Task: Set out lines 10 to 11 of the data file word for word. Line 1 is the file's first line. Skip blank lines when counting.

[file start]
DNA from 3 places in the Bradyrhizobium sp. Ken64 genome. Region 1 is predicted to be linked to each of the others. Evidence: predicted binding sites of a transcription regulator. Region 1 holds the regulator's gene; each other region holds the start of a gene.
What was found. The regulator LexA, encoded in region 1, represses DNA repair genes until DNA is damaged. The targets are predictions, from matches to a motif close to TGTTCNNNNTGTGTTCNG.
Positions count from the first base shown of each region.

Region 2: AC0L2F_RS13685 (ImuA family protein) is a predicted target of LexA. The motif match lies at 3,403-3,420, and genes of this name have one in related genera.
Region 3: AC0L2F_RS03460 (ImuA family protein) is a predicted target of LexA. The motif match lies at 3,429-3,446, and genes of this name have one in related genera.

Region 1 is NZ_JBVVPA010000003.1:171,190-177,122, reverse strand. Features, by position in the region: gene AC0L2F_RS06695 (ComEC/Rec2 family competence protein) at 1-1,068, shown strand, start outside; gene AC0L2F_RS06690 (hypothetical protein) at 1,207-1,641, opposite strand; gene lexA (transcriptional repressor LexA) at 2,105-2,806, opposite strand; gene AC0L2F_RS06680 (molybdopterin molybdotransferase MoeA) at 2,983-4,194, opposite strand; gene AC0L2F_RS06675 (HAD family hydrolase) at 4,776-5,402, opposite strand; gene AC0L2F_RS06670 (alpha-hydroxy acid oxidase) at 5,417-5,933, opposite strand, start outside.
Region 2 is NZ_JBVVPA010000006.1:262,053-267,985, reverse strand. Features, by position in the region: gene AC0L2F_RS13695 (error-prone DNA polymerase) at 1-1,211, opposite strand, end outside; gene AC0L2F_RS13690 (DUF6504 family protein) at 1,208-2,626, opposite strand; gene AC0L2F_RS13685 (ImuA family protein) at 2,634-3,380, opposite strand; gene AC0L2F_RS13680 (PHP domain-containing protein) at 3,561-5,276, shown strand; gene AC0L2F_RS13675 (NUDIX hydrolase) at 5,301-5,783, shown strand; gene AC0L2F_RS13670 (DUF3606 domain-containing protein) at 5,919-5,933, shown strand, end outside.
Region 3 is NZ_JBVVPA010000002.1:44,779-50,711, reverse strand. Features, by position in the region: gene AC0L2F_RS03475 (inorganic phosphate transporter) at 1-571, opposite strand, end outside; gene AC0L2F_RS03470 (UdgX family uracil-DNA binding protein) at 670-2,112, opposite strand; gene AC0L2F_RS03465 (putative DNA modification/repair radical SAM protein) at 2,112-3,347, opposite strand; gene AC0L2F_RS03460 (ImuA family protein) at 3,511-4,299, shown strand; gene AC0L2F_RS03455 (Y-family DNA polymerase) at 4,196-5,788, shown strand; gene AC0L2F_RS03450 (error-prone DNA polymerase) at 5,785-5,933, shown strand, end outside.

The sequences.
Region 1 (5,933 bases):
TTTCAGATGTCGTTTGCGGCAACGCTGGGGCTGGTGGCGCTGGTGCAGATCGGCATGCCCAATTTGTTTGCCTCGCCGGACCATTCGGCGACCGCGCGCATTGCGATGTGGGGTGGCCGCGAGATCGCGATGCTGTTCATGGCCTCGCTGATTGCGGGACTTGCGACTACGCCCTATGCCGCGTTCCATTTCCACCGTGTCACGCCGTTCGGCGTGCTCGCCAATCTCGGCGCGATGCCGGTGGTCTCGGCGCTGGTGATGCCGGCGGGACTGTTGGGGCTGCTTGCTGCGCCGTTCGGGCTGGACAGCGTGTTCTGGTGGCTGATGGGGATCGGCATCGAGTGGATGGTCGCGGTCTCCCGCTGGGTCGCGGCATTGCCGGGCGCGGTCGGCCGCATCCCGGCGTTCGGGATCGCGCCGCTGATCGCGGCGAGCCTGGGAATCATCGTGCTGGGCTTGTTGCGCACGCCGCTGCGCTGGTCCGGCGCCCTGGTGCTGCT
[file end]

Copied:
Region 1 (5,933 bases):
TTTCAGATGTCGTTTGCGGCAACGCTGGGGCTGGTGGCGCTGGTGCAGATCGGCATGCCCAATTTGTTTGCCTCGCCGGACCATTCGGCGACCGCGCGCATTGCGATGTGGGGTGGCCGCGAGATCGCGATGCTGTTCATGGCCTCGCTGATTGCGGGACTTGCGACTACGCCCTATGCCGCGTTCCATTTCCACCGTGTCACGCCGTTCGGCGTGCTCGCCAATCTCGGCGCGATGCCGGTGGTCTCGGCGCTGGTGATGCCGGCGGGACTGTTGGGGCTGCTTGCTGCGCCGTTCGGGCTGGACAGCGTGTTCTGGTGGCTGATGGGGATCGGCATCGAGTGGATGGTCGCGGTCTCCCGCTGGGTCGCGGCATTGCCGGGCGCGGTCGGCCGCATCCCGGCGTTCGGGATCGCGCCGCTGATCGCGGCGAGCCTGGGAATCATCGTGCTGGGCTTGTTGCGCACGCCGCTGCGCTGGTCCGGCGCCCTGGTGCTGCT